Review by Gordon Justesen
Wilson, Giovanni Ribisi, Gabriel Macht, James Caan, Jacinda Barrett, Kevin
Pollak, Laura Ramsey, Rade Serbedzija, Terry Crews, Kelsey Grammer
Director: George Gallo
Audio: DTS HD 5.1
Video: Anamorphic Widescreen 2.35:1
Features: See Review
Length: 112 Minutes
Release Date: February 8, 2011
“If I've learned one thing, it's that business is a lot like sex. Getting in is easy, pulling out is hard.”
The chronicling of a set of characters' rise to power through crime or other illegitimate means has always made for fantastic cinematic storytelling. The two best examples that immediately leap to mind are GoodFellas and Boogie Nights, two of the greatest films of all time. By now, the story arc may be familiar but another film does this formula very well, and it's been a while since such a film has been made, the result can be extremely enjoyable.
Such is the case with Middle Men, which could be best described as a GoodFellas/Boogie Nights for the internet age. It may not hold a candle to the brilliance displayed by Martin Scorsese or Paul Thomas Anderson, but writer/director George Gallo has nonetheless crafted a razor sharp, intense, funny fast paced, super slick piece of filmmaking with a remarkable level of energy that draws you right into the story from the opening frame. Add a fantastic cast and a phenomenal soundtrack, also signature traits of the films that inspired this, and you've got one of the most insanely entertaining films of the past year.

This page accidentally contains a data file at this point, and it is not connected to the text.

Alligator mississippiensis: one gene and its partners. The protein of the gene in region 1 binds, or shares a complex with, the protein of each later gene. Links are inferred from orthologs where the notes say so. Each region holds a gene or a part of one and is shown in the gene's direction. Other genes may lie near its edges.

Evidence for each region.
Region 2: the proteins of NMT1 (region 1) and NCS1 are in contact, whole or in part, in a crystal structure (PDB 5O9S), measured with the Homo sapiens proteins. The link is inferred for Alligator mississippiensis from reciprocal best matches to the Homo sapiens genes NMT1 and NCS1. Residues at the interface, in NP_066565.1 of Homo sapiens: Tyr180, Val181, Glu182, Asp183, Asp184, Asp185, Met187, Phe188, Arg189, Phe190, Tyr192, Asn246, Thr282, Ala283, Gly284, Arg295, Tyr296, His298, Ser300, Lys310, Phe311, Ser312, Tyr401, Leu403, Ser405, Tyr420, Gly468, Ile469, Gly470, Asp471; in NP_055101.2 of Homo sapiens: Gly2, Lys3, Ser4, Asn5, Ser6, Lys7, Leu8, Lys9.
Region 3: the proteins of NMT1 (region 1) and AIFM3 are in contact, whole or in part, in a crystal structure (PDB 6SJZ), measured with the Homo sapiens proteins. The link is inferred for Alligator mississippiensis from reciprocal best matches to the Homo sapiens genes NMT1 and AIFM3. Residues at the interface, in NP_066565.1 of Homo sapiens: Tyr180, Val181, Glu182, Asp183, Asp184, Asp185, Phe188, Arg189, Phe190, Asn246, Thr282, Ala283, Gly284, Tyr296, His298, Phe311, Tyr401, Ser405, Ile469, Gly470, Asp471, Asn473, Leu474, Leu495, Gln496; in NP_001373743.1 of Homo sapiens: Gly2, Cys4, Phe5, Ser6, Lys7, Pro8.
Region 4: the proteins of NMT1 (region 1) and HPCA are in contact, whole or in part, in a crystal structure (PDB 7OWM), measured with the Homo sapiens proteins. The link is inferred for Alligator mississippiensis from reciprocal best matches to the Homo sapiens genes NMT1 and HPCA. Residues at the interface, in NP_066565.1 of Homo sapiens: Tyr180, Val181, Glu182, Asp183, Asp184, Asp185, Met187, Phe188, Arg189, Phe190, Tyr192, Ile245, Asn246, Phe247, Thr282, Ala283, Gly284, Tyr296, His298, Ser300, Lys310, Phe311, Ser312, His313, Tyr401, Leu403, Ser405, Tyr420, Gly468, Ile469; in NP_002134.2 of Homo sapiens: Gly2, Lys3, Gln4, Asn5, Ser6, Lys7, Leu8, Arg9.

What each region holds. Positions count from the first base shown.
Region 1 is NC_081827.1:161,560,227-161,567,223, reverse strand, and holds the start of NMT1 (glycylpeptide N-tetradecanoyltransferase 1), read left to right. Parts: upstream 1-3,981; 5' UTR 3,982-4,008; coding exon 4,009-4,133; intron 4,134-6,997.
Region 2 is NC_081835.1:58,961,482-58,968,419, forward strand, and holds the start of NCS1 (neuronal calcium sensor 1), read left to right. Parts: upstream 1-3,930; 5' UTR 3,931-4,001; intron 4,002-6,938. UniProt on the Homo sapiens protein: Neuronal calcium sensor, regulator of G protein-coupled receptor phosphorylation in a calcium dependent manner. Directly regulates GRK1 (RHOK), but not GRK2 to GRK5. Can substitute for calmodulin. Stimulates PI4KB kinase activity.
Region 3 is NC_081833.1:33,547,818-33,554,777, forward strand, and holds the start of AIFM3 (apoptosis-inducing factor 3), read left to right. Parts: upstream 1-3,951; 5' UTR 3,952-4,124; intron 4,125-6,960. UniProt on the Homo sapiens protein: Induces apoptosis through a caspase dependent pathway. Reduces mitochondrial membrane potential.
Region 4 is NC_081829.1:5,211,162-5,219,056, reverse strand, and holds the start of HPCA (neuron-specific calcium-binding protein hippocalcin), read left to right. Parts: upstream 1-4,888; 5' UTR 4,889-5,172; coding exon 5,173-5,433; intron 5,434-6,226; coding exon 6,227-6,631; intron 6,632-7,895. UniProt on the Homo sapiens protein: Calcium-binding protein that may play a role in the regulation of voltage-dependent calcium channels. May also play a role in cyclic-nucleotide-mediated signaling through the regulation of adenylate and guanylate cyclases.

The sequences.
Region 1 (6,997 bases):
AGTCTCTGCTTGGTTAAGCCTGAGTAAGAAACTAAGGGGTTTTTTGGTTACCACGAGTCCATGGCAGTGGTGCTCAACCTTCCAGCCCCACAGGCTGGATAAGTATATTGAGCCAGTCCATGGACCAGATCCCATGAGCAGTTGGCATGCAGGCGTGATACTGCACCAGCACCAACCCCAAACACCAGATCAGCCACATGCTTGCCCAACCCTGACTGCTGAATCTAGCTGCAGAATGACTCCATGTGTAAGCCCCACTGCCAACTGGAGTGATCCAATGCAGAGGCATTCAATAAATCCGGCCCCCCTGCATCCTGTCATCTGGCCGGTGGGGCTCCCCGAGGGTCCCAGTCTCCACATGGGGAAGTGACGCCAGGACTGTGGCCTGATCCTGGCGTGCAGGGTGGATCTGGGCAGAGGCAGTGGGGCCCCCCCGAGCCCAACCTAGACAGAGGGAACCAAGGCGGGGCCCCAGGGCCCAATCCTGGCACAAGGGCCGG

The year was 1995, a time when VCR's remained the leading source for home entertainment and music could still be purchased in places once known as “record stores”. This was also the year that saw the birth of the internet in terms of world wide access. It helped to change how we were able to go about getting all kinds of services, most notably that of pornography.
The genesis for revolutionizing the accessing of adult entertainment, as it turns out, came two years later from the collaborative efforts of Wayne Beering (Giovanni Ribisi) and Buck Dolby (Gabriel Macht). Two lowlifes who can be intelligent geniuses when they want to be (the reasons for both of them losing their previous, very privileged jobs is howlingly hysterical), Buck and Wayne were the ones who crafted the concept of the online credit card transaction. And since there's money to be made in porn, they begin selling adult photos to anyone willing to pay.
Turns out their scheme was a bigger success than they originally imagined, as they manage to rake in millions and millions of dollars. Of course, that kind of money mixed with their limited intelligence could only lead to some sort of catastrophe. The two decide to become business partners with, of all people, a ruthless Russian mobster named Sokoloff (Rade Sherbedgia), only to later spend all of their earnings instead of thinking to share it.